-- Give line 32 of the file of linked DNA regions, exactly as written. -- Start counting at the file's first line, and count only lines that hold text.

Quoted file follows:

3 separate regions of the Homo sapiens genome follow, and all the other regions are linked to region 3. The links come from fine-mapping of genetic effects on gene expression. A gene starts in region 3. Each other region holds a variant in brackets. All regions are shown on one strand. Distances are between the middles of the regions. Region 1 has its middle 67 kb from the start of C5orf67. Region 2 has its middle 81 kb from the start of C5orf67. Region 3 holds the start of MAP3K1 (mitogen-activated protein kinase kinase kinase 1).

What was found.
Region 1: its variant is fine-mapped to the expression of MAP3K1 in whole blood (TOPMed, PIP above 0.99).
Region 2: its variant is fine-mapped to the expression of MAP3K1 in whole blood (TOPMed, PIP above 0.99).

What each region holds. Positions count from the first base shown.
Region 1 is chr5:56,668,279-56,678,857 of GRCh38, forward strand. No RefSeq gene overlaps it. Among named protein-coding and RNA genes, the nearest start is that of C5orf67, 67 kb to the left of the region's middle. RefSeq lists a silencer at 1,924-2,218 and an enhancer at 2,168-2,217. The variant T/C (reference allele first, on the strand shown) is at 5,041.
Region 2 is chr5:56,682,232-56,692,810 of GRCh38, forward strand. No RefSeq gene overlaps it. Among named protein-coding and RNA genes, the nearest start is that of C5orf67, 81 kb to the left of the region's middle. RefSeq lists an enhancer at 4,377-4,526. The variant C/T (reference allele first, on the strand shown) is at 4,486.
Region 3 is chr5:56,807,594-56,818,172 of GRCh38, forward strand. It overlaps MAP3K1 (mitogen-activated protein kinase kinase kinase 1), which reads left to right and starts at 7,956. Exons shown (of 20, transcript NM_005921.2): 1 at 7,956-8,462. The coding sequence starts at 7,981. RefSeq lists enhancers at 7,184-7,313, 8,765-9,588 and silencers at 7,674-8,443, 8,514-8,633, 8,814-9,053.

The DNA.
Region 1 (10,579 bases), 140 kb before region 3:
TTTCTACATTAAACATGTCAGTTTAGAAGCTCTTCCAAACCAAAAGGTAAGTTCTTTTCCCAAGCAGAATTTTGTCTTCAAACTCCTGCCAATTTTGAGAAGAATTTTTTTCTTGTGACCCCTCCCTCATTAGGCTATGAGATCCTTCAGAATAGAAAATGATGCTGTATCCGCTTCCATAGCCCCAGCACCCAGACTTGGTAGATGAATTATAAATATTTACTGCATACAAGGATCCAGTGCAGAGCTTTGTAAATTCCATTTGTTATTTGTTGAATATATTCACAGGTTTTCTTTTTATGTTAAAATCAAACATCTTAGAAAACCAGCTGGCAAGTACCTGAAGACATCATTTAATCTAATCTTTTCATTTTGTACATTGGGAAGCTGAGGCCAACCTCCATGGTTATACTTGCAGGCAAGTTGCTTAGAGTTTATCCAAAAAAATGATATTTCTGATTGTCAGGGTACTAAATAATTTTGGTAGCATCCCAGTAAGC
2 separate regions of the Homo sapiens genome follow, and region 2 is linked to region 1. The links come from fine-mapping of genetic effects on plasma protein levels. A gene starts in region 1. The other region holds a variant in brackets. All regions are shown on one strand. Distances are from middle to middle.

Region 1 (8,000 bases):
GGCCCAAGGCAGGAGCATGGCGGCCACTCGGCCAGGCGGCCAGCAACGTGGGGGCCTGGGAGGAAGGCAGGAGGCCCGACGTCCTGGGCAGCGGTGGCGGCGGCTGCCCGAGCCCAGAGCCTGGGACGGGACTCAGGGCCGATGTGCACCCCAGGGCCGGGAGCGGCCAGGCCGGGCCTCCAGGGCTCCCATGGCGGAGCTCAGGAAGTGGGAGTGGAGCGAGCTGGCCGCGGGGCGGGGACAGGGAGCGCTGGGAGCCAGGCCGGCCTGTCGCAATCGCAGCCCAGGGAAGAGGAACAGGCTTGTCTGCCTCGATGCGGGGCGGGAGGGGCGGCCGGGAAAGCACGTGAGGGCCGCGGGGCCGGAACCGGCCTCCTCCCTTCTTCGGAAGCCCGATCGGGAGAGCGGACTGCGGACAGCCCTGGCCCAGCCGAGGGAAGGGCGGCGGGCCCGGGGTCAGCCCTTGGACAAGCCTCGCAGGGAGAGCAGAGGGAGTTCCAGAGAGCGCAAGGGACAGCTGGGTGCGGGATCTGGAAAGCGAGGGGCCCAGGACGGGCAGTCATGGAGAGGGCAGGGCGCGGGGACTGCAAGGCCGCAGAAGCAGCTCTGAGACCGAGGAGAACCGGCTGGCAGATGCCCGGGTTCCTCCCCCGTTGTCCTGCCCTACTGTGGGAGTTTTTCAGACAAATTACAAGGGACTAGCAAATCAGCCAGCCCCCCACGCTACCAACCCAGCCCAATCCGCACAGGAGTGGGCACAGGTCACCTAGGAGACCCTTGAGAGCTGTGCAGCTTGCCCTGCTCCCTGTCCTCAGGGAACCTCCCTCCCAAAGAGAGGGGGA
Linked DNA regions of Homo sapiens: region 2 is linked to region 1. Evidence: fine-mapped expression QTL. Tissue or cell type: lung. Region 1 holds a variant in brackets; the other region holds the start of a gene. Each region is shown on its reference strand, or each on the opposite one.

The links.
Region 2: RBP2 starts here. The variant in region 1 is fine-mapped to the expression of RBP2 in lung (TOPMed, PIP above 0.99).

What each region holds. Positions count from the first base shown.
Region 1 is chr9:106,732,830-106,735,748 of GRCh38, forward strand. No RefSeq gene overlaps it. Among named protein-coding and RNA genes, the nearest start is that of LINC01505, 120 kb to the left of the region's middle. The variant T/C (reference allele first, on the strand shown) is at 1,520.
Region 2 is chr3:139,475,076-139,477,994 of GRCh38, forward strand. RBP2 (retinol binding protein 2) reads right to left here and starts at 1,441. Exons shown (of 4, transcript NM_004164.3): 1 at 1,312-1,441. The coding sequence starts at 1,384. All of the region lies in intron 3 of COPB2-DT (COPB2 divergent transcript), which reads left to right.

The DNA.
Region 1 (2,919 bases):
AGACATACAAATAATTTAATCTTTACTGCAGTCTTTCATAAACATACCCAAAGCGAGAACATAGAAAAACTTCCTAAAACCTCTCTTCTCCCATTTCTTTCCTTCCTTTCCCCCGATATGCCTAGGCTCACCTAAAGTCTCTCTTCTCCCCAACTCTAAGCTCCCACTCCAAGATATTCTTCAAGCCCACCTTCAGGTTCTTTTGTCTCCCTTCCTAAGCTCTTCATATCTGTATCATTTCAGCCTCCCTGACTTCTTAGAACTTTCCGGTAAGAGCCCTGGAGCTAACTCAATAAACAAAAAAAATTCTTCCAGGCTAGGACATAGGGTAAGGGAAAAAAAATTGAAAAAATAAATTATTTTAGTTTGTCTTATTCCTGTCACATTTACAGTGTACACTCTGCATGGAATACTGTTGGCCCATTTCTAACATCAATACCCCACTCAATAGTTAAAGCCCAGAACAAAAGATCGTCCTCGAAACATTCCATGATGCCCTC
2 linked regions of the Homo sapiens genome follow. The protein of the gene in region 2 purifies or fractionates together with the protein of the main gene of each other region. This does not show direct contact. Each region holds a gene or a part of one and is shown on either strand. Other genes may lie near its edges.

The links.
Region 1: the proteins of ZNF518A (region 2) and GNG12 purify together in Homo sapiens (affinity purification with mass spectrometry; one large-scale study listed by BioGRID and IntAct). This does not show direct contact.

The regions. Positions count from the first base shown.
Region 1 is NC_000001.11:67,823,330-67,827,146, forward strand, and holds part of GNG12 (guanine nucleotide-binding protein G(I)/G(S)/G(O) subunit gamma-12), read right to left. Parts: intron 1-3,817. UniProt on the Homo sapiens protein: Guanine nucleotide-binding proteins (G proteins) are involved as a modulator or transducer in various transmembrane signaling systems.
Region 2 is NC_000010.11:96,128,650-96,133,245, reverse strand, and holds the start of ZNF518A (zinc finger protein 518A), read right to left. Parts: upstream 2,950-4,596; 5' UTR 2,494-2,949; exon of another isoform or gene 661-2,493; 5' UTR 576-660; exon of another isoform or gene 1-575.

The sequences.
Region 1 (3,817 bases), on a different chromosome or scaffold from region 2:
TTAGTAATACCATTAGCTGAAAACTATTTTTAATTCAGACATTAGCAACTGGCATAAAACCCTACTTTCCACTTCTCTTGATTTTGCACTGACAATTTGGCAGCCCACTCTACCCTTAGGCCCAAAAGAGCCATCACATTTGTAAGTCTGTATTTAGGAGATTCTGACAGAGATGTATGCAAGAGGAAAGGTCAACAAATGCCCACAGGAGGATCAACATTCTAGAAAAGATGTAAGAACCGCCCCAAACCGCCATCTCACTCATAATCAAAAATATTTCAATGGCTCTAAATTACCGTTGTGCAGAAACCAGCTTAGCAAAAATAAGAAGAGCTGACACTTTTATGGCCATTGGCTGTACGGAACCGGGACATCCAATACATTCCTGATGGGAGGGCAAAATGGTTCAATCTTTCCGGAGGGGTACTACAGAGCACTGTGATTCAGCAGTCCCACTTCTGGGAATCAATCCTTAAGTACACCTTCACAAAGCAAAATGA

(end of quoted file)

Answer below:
TTAGTAATACCATTAGCTGAAAACTATTTTTAATTCAGACATTAGCAACTGGCATAAAACCCTACTTTCCACTTCTCTTGATTTTGCACTGACAATTTGGCAGCCCACTCTACCCTTAGGCCCAAAAGAGCCATCACATTTGTAAGTCTGTATTTAGGAGATTCTGACAGAGATGTATGCAAGAGGAAAGGTCAACAAATGCCCACAGGAGGATCAACATTCTAGAAAAGATGTAAGAACCGCCCCAAACCGCCATCTCACTCATAATCAAAAATATTTCAATGGCTCTAAATTACCGTTGTGCAGAAACCAGCTTAGCAAAAATAAGAAGAGCTGACACTTTTATGGCCATTGGCTGTACGGAACCGGGACATCCAATACATTCCTGATGGGAGGGCAAAATGGTTCAATCTTTCCGGAGGGGTACTACAGAGCACTGTGATTCAGCAGTCCCACTTCTGGGAATCAATCCTTAAGTACACCTTCACAAAGCAAAATGA